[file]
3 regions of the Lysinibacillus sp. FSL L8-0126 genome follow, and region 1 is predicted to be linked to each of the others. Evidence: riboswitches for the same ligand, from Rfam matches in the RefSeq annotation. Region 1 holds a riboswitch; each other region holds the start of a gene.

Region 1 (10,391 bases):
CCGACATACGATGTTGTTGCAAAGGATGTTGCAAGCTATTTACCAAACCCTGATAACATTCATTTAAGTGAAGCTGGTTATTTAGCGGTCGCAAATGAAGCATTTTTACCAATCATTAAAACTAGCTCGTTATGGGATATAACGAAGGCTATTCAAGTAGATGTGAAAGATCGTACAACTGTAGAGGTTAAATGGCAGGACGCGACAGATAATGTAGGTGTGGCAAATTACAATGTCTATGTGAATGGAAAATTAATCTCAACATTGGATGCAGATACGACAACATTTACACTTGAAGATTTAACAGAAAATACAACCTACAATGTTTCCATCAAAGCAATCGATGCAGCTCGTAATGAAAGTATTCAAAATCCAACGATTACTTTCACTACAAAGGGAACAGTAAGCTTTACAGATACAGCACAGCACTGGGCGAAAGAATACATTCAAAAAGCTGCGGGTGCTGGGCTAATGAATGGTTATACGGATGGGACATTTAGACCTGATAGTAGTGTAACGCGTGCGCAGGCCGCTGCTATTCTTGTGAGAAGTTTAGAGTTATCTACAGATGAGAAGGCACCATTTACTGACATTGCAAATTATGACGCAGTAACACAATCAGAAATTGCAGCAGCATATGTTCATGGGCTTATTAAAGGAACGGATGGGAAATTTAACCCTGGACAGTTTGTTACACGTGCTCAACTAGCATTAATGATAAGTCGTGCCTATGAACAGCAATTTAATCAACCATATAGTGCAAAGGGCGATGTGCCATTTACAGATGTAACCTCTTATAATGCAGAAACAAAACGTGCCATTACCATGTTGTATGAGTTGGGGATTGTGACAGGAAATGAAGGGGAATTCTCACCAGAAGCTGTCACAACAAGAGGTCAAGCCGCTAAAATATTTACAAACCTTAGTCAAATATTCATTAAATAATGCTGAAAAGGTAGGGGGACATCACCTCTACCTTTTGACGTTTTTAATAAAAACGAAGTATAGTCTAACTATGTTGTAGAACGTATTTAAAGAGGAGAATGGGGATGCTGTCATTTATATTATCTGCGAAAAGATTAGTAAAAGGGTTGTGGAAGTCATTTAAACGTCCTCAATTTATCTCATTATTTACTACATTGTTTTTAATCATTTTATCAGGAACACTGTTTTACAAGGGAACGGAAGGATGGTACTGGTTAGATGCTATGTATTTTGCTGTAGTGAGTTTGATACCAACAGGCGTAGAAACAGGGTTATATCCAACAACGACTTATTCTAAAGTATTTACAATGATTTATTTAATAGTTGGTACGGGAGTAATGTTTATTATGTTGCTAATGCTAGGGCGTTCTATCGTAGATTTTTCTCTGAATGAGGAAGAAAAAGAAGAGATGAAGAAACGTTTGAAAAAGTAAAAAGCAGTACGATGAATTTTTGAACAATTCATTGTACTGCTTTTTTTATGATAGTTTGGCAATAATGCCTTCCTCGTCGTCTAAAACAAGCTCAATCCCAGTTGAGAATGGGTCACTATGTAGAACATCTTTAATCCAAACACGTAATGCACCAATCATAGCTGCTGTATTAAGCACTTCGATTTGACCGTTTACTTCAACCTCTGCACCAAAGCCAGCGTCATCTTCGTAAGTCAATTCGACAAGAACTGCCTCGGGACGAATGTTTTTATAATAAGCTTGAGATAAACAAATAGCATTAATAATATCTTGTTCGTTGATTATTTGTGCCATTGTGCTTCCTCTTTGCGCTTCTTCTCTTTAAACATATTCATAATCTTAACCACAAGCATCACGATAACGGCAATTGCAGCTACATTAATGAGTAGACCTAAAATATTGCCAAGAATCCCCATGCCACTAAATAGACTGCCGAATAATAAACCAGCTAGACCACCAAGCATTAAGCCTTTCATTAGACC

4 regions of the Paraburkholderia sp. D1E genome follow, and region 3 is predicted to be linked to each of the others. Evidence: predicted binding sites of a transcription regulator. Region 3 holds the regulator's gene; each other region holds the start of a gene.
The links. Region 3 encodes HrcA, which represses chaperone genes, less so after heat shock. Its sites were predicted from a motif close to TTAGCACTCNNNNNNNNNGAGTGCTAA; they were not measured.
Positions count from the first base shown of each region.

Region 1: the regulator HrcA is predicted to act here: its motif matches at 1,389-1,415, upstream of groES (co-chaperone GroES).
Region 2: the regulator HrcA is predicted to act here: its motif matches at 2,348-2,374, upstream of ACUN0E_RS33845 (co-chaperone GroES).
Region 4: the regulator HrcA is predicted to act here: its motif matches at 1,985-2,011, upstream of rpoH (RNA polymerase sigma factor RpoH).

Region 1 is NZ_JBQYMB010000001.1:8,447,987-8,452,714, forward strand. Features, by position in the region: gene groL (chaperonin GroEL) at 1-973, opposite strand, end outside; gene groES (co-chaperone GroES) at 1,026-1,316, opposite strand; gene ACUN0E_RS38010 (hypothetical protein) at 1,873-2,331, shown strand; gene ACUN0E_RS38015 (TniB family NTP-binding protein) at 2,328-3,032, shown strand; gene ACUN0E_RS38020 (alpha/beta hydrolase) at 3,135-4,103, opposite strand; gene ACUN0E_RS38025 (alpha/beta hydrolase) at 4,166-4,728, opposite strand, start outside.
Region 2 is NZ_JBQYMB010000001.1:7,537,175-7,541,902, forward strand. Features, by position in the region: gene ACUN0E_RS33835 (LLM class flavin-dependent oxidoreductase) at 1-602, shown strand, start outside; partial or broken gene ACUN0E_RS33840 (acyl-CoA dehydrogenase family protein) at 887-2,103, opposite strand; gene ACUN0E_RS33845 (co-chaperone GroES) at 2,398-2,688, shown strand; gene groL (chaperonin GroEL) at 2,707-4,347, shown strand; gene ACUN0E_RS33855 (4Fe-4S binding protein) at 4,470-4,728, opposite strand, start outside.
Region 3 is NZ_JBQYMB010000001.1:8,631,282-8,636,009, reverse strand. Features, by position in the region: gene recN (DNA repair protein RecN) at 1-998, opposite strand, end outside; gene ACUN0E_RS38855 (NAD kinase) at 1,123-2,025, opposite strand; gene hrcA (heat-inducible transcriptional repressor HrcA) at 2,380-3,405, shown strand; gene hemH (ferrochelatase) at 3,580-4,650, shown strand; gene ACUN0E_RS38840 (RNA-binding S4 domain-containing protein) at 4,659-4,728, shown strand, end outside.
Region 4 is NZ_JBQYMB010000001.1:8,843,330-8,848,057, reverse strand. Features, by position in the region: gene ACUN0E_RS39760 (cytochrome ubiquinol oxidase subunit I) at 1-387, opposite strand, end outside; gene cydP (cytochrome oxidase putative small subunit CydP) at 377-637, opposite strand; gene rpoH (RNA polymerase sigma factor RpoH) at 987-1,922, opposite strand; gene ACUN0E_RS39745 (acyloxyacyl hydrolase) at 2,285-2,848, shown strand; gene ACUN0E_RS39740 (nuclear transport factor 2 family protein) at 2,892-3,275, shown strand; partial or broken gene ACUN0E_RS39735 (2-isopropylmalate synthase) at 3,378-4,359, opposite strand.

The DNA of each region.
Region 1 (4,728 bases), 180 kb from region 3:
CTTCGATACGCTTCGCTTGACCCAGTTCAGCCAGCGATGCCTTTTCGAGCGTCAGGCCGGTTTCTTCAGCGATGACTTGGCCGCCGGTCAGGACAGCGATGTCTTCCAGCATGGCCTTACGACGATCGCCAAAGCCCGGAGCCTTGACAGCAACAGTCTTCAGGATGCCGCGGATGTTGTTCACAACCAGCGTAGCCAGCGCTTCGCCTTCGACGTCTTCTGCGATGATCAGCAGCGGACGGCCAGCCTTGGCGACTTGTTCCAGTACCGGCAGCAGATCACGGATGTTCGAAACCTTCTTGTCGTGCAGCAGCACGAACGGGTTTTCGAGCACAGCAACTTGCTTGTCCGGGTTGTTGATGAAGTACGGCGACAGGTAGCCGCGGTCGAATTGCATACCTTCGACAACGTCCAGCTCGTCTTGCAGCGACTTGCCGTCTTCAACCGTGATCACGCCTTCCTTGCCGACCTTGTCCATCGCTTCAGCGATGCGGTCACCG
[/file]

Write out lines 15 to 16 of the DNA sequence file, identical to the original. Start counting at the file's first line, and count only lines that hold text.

Region 1 (4,728 bases), 180 kb from region 3:
CTTCGATACGCTTCGCTTGACCCAGTTCAGCCAGCGATGCCTTTTCGAGCGTCAGGCCGGTTTCTTCAGCGATGACTTGGCCGCCGGTCAGGACAGCGATGTCTTCCAGCATGGCCTTACGACGATCGCCAAAGCCCGGAGCCTTGACAGCAACAGTCTTCAGGATGCCGCGGATGTTGTTCACAACCAGCGTAGCCAGCGCTTCGCCTTCGACGTCTTCTGCGATGATCAGCAGCGGACGGCCAGCCTTGGCGACTTGTTCCAGTACCGGCAGCAGATCACGGATGTTCGAAACCTTCTTGTCGTGCAGCAGCACGAACGGGTTTTCGAGCACAGCAACTTGCTTGTCCGGGTTGTTGATGAAGTACGGCGACAGGTAGCCGCGGTCGAATTGCATACCTTCGACAACGTCCAGCTCGTCTTGCAGCGACTTGCCGTCTTCAACCGTGATCACGCCTTCCTTGCCGACCTTGTCCATCGCTTCAGCGATGCGGTCACCG